“Everything is negotiable. Whether or not the negotiation is easy is another thing.” – Carrie Fisher
If you’ve been with your current employer for a while, it may be time to think about asking for a raise. Just the thought of this can be intimidating, but if you handle things properly, it doesn’t have to be a scary undertaking. Follow these strategies to prepare for the big negotiation.
Decide how you will phrase your ask. Will you request a certain percentage increase, a flat sum of money, or for your total compensation to be a set amount? All these are essentially the same, but if you know your boss relates better to percentages versus bottom line totals, use that to your advantage.
Just the Facts
Be prepared with data-driven evidence to justify the pay increase. Provide internal metrics showing your contributions to the company. Include anything relevant to the position. Number of hours worked, projects completed, budgetary savings, sales figures, client reviews, etc.
External data is influential as well. Research salary rates at similar companies for people with comparable positions, tenure, and experience. This gives an idea of current market trends. You can find this type of information through sites like Glassdoor and Indeed or through company job postings.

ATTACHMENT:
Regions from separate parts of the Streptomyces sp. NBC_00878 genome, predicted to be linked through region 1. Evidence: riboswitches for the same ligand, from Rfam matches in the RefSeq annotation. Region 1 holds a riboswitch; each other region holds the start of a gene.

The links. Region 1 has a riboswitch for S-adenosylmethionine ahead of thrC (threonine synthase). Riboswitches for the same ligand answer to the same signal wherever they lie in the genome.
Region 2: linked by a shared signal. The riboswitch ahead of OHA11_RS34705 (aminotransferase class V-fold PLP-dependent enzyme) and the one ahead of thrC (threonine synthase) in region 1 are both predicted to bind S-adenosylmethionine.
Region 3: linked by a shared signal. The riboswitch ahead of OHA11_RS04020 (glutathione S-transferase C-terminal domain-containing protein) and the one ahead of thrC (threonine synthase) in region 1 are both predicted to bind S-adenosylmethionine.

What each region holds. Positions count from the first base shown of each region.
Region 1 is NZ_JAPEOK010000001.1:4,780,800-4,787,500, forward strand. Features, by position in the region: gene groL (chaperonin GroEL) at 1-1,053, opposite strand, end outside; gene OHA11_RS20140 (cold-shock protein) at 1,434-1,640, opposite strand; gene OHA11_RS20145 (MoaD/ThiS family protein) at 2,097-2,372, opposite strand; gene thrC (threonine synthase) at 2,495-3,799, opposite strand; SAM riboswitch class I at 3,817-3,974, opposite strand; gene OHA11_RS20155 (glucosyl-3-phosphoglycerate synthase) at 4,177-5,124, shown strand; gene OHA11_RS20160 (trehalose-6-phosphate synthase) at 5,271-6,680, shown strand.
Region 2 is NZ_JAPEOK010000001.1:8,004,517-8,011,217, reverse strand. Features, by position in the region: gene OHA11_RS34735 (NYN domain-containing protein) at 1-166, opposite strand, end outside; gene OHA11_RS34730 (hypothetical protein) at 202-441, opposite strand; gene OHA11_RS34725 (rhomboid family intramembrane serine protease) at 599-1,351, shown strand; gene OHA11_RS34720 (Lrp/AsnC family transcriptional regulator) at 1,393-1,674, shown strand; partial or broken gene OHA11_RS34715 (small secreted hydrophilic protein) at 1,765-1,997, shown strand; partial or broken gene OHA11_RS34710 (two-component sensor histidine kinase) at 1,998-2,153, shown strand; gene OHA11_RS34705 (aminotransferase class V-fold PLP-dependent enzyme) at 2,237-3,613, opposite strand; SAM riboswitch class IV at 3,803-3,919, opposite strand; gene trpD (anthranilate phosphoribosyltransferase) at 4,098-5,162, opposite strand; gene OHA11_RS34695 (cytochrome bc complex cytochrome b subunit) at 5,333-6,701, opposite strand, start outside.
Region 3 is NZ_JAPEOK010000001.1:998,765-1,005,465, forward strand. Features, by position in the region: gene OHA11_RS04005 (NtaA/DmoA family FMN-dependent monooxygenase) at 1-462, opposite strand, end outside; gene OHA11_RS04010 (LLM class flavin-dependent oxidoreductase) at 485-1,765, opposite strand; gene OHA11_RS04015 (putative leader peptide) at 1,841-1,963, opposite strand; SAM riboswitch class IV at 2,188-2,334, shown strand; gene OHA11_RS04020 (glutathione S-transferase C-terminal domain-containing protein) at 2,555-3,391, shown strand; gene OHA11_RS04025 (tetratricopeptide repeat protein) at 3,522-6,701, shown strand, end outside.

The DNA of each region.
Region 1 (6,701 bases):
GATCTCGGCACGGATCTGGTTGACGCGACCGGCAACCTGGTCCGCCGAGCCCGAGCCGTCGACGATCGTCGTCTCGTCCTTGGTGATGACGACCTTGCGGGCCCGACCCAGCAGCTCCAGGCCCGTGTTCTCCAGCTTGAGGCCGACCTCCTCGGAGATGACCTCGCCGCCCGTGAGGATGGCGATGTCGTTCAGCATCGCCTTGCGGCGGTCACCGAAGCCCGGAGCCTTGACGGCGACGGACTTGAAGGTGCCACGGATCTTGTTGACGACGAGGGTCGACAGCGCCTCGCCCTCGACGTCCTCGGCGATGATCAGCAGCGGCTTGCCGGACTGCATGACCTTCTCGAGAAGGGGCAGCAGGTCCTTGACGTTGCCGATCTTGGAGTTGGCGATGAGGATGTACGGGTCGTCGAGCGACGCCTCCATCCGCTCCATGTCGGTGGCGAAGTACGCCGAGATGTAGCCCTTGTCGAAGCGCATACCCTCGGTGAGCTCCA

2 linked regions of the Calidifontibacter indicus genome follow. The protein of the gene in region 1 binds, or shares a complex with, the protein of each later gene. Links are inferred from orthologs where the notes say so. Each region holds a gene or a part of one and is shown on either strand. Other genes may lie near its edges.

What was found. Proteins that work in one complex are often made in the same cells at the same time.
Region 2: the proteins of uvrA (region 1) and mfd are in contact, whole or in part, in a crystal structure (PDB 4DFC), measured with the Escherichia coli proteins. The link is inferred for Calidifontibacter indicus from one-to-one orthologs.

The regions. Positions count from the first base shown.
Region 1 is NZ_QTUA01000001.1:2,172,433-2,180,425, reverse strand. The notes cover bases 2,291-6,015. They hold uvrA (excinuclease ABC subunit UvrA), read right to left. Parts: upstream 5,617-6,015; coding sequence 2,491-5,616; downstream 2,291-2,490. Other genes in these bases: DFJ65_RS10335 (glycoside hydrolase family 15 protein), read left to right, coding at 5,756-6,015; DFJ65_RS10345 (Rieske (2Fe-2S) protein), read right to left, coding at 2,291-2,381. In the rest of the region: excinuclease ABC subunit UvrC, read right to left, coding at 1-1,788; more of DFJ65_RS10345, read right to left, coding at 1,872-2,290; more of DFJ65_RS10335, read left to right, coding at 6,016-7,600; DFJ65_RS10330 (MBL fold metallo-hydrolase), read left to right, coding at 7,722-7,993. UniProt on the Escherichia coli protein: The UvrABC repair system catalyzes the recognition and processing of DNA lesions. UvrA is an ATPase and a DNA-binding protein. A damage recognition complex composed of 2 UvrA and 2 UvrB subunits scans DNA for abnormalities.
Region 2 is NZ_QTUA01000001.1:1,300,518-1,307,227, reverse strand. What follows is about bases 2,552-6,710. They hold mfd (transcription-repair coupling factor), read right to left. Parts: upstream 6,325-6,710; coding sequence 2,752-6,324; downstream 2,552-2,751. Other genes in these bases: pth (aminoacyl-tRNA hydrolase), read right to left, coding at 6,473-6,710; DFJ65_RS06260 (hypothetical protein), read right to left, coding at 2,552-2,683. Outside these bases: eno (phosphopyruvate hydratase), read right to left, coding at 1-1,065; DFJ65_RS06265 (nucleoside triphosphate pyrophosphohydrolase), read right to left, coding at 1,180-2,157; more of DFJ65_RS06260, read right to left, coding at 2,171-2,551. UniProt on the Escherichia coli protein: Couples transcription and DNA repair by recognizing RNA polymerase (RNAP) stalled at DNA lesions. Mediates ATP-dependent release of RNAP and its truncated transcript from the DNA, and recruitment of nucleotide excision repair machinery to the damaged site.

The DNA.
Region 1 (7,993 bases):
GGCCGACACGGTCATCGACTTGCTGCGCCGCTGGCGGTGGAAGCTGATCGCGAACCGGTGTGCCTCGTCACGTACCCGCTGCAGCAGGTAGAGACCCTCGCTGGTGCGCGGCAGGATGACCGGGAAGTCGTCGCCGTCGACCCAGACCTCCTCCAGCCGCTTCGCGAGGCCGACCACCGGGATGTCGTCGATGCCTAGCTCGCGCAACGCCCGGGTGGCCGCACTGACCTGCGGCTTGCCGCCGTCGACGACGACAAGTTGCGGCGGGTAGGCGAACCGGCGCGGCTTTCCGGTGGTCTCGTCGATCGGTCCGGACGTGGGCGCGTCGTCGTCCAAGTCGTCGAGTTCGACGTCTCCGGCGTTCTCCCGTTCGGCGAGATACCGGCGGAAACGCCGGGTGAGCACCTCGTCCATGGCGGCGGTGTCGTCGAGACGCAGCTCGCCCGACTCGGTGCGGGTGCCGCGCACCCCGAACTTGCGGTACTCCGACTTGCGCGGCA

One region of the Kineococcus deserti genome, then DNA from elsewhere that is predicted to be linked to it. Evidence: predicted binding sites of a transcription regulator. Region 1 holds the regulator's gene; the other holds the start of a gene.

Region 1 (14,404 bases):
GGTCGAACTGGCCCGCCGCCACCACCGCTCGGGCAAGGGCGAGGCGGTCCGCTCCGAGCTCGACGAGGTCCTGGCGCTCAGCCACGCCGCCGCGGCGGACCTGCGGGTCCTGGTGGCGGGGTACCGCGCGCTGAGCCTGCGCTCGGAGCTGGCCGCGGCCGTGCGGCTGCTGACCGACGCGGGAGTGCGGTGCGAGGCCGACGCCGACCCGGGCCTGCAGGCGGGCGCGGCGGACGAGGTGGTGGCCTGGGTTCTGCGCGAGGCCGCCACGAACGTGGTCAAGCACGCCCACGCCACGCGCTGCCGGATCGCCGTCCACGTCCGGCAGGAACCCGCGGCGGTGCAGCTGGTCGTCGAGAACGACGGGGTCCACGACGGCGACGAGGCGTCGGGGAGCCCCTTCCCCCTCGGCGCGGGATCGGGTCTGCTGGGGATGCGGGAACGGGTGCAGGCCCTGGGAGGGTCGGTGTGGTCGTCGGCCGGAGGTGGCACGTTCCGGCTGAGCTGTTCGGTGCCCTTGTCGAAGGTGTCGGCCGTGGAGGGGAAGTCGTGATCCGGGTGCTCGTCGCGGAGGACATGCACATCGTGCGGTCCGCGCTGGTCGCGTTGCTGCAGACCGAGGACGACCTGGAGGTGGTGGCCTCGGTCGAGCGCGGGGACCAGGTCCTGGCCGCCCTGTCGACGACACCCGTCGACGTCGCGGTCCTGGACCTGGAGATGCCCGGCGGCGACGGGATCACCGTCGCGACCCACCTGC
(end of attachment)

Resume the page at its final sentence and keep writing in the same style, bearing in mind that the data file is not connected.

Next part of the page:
Keep it Real
While many people secure an external job offer to use as a raise negotiation tactic, I advise against this. If you stay with your current employer, you’ve already thrown up a red flag that you’re looking elsewhere. If you turn down the other employer, you could burn a bridge that you might need further down the road.
Remember, no matter where you work or what industry you’re in, it’s a small world. People talk. And no one thinks well of someone who wastes their time or manipulates them for personal gain.
Dry Your Tears
As with any business meeting, don’t let your emotions get the best of you. Yes, your salary is highly personal to you, but to your employer it’s all about the numbers. Showing your anger at not making enough money won’t help your case. And showing your sadness about owing money to creditors will won’t help at all. If you can’t justify the salary adjustment to your boss without yelling, crying, or pouting, it may not be the right time to negotiate.
When it comes to asking for a raise: don’t be scared, be prepared. If you need personalized advice for your salary negotiation, feel free to contact me.